In farming, it’s important to expect the unexpected.
Wind, hail, fire, too much or too little moisture, pests, disease. Any one of these factors can impact the quantity and quality of a crop.
That’s where crop insurance comes in.
“Crop insurance allows a producer to insure a crop based on his own history,” said George Harris, a senior insurance agent with Northwest Farm Credit Services. “The program is subsidized by the federal government, which makes it cost-effective for the producers and allows a guarantee for the farmer to protect his crops against natural-related causes of loss.”
As an example, Harris mentions a case in which rain at harvest time caused cherries to split.
“The grower would be paid indemnity for the loss on the cherries,” he said. “If a producer did not have crop insurance there is nothing there for him. The farm has to absorb the loss.”
Crop insurance is typically not mandatory — growers have to decide what level of risk they’re willing to take on. It can be cyclical, though.
“A lot of times, you’ll see a participation rate go up when a new policy is introduced because of the publicity,” Harris said. “But if they go a few years without claims, that drops off. Then we have a catastrophic event and some growers are paid out, you’ll see the participation rate go back up.”
Crop insurance for wheat is its own special case due to market protection.
“When wheat is up high, you’ll see the participation rate go up because what goes up must come down,” Harris said.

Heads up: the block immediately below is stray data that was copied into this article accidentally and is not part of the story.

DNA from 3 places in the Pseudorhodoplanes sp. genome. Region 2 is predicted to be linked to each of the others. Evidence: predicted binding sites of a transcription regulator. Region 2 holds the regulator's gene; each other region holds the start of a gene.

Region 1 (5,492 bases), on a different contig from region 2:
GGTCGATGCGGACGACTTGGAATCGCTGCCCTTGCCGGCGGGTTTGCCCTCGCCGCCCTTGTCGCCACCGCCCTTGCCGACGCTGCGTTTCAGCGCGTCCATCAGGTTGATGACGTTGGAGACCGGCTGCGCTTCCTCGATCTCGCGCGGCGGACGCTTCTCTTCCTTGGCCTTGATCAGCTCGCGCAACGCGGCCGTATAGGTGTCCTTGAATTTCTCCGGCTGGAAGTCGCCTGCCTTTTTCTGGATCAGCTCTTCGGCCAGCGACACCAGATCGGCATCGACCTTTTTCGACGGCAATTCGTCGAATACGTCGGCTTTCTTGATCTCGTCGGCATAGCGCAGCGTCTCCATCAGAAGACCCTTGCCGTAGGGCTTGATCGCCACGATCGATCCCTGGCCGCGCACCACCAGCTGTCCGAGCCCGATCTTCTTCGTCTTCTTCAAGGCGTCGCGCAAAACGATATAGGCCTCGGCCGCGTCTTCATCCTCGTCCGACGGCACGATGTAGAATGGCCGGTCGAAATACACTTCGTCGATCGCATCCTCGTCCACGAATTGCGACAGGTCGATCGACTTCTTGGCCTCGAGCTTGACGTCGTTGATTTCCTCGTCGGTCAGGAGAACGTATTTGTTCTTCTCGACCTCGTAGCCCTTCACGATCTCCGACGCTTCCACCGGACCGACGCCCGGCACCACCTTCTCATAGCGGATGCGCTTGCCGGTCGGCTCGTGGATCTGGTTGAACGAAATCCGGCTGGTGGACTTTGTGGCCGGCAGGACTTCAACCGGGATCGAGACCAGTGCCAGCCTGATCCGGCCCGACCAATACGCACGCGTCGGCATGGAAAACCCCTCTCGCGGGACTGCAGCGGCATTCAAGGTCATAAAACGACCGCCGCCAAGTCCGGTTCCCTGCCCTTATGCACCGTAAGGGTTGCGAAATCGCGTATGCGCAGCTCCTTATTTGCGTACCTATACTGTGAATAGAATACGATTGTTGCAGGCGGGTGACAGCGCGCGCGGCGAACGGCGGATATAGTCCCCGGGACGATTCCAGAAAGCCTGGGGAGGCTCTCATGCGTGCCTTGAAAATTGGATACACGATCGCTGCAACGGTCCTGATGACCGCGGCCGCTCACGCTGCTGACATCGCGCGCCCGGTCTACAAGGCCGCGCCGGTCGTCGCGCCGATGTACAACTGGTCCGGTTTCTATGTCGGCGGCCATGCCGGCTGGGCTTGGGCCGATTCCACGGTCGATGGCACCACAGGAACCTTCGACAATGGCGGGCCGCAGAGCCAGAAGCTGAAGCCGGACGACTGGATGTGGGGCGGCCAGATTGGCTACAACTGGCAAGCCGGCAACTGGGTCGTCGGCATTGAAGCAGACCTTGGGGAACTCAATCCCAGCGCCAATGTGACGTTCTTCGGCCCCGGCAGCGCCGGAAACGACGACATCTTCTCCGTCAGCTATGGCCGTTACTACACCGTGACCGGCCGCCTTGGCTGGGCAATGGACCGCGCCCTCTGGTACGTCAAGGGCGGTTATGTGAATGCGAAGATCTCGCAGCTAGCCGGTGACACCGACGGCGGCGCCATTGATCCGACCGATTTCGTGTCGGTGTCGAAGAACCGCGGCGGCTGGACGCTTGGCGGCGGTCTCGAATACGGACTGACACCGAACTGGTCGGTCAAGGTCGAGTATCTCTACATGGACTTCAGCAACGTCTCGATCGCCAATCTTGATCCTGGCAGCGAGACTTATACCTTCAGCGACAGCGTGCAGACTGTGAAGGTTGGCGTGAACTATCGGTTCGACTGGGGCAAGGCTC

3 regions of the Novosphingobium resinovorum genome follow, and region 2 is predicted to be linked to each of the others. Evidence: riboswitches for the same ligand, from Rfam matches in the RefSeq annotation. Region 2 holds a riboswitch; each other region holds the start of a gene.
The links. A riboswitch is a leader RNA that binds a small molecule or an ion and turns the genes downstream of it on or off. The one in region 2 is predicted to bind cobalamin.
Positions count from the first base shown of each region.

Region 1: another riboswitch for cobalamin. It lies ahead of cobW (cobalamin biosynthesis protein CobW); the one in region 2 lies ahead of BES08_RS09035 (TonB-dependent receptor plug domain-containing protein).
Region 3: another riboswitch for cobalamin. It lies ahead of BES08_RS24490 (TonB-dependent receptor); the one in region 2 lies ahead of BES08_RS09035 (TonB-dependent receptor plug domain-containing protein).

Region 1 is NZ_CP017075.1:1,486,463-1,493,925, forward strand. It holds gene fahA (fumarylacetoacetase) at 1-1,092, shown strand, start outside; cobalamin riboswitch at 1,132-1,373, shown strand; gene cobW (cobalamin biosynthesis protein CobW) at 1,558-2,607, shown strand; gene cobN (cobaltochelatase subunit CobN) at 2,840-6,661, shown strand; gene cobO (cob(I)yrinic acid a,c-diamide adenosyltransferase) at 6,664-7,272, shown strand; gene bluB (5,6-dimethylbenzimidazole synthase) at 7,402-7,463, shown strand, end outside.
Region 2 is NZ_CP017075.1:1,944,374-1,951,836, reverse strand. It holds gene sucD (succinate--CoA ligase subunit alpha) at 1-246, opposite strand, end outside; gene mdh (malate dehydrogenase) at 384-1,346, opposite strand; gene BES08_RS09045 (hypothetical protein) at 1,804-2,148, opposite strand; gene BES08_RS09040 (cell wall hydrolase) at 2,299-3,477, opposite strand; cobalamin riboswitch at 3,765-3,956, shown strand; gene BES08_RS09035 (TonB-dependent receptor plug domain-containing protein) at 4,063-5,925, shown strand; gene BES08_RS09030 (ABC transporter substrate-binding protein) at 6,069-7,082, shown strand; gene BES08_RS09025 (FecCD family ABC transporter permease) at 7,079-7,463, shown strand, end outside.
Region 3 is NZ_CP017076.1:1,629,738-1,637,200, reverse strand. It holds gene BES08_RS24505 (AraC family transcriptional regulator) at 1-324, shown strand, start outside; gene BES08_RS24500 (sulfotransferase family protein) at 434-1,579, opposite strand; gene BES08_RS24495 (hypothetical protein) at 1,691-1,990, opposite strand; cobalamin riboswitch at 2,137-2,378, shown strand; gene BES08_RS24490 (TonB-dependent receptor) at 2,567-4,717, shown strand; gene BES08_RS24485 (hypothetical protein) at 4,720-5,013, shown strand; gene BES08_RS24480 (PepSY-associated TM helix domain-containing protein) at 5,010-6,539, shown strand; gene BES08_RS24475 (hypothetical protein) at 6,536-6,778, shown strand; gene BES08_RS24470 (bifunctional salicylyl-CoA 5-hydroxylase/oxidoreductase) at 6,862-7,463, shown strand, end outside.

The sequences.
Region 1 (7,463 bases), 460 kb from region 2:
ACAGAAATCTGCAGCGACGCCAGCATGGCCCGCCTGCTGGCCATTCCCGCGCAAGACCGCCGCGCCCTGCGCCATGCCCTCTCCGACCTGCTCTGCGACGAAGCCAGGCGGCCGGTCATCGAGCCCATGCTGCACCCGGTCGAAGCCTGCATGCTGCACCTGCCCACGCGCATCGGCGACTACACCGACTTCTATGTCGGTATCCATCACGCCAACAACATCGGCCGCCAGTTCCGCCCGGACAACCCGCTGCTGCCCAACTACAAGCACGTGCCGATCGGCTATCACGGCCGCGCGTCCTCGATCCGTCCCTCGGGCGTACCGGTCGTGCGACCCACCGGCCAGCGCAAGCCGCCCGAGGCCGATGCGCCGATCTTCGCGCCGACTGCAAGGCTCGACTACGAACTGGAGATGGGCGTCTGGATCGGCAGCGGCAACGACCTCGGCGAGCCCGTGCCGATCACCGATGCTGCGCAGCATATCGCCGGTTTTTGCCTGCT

This year has seen some changes for crop insurance options. The 2014 Farm Bill introduced a new program called Whole Farm Revenue Protection, which will replace adjusted gross revenue coverage.
This type of insurance covers all the crops that a grower is producing and looks at the total gross revenue of that producer using a historical average based on five years of tax history.
“This allows producers to insure an anticipated income,” Harris said. “They can insure as much as 85 percent of that revenue. As a person goes through a harvest, if their crops fall below the guarantee, then they’re paid a loss.
“This gives them not only a market protection but also protection against market fluctuation and yield loss.”
Sales closing dates for Whole Farm Revenue Protection plans is March 15.
“In the Willamette Valley with all of its specialty crops, that will be a very popular policy,” Harris said. “Many of them don’t have a federally subsidized crop insurance plan.”
These plans, which are available in all counties in Oregon, Washington and Idaho, can insure a farm for up to an $8.5 million liability.
Some other crop insurance changes in the Farm Bill include a supplemental coverage option available for wheat, an increase in coverage level by practice and an expansion in the organic options for many crops.
“Now, irrigated and non-irrigated crops can have separate coverage levels, which is very powerful,” Harris said.